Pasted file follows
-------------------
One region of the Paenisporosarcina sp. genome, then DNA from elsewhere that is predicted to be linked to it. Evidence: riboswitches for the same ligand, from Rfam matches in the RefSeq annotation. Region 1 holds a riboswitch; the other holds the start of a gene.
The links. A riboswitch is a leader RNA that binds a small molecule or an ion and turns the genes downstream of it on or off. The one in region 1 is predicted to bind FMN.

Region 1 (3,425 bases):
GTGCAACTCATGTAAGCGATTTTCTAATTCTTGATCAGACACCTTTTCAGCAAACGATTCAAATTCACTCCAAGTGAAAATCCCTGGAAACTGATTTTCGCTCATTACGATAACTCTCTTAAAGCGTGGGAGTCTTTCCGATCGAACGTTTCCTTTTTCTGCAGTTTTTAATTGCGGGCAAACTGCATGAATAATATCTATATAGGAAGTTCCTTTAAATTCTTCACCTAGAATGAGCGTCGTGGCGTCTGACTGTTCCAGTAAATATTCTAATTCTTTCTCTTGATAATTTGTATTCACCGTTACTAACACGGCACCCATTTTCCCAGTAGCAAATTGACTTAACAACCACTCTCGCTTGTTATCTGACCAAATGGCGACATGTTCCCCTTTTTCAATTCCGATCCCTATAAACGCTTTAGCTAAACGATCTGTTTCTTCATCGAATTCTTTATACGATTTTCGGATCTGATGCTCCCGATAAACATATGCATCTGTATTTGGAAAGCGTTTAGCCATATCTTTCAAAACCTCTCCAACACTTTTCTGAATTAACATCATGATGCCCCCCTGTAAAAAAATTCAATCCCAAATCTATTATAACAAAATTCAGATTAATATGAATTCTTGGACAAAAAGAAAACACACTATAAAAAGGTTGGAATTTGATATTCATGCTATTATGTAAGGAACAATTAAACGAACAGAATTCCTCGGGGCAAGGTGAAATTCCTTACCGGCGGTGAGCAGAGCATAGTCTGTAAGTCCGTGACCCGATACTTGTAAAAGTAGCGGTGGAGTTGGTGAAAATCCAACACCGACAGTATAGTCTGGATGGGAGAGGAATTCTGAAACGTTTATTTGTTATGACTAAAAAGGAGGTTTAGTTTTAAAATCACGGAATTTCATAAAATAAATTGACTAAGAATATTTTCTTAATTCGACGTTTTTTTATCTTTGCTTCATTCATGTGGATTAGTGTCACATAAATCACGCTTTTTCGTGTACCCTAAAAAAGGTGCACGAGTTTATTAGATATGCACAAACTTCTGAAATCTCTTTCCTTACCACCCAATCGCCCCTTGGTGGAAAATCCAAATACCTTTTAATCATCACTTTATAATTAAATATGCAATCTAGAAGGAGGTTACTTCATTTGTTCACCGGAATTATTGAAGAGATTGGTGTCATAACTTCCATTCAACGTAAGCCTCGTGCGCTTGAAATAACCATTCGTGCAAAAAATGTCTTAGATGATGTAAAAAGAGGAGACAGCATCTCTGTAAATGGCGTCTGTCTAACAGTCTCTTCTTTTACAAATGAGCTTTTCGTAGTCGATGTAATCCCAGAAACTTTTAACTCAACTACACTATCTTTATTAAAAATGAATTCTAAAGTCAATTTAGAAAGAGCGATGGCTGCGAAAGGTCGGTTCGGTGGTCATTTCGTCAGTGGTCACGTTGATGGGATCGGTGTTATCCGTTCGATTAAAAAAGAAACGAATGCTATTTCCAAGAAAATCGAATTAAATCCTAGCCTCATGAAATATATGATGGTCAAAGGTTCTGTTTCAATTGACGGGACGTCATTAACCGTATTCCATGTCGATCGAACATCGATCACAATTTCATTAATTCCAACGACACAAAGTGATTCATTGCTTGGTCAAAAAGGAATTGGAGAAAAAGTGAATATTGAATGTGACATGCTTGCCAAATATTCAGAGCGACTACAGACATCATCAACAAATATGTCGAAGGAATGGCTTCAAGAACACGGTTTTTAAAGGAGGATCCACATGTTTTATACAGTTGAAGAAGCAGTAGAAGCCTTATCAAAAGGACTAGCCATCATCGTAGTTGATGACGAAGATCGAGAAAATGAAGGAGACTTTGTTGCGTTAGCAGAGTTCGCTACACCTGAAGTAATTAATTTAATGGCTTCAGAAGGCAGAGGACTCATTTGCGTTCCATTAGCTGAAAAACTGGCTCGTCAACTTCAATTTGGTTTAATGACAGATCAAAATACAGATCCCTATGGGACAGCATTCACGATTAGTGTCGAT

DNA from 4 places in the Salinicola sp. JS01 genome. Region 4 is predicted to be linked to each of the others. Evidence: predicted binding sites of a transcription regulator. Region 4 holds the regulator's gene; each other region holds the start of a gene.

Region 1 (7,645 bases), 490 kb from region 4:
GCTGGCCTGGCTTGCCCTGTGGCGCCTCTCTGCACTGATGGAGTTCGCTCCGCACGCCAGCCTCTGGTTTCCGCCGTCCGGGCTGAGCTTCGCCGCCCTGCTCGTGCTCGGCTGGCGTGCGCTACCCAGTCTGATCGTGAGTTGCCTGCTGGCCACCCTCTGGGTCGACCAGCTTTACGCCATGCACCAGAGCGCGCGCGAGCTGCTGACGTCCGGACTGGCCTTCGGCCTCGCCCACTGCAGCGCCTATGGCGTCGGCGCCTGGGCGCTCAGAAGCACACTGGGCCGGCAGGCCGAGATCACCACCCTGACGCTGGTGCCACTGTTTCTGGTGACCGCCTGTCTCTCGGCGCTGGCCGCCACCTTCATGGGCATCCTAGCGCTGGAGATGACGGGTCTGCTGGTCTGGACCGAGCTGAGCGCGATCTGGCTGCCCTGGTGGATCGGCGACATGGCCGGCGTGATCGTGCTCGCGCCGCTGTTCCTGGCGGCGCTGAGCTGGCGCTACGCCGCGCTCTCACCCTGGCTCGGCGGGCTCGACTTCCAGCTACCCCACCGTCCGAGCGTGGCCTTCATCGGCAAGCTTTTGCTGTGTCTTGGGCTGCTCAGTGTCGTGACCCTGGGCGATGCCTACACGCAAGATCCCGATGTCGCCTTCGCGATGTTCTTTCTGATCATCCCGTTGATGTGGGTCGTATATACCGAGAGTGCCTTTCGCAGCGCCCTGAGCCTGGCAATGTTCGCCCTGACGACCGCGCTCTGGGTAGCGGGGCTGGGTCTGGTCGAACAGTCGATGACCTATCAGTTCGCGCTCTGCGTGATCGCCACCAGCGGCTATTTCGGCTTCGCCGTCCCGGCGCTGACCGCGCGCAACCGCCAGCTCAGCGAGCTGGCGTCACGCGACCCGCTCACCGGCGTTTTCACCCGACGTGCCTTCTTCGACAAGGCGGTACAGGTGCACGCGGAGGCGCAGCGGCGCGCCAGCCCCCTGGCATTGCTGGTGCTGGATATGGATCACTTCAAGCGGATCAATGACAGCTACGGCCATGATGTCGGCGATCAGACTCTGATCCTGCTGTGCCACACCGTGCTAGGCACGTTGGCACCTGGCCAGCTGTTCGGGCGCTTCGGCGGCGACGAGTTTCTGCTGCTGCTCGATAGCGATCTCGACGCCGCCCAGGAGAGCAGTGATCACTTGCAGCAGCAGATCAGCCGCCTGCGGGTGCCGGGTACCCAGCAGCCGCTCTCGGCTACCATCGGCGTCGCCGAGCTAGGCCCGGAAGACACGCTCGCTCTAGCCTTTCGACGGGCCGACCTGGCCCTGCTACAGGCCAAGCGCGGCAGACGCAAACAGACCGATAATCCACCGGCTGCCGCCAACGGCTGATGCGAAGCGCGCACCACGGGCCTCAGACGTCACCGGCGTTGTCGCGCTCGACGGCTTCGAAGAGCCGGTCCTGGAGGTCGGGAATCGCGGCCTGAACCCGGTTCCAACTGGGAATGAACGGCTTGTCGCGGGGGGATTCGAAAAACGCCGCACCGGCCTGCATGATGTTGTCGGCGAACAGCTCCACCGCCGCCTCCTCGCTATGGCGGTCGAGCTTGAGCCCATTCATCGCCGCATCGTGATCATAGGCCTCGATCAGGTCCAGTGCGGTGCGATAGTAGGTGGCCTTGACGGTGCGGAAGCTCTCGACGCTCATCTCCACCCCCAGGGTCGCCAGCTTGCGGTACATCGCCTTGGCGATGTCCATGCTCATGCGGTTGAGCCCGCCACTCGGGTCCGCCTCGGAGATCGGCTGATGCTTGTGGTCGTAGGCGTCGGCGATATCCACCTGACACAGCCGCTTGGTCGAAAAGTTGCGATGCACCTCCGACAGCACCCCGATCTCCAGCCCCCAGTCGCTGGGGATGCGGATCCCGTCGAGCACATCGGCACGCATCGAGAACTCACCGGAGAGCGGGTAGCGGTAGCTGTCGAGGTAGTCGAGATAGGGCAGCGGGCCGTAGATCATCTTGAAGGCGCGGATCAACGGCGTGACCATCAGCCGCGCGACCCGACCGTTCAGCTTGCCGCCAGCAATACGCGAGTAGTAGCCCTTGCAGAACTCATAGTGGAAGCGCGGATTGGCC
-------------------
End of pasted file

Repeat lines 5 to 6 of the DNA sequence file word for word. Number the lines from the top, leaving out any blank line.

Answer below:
DNA from 4 places in the Salinicola sp. JS01 genome. Region 4 is predicted to be linked to each of the others. Evidence: predicted binding sites of a transcription regulator. Region 4 holds the regulator's gene; each other region holds the start of a gene.

Region 1 (7,645 bases), 490 kb from region 4: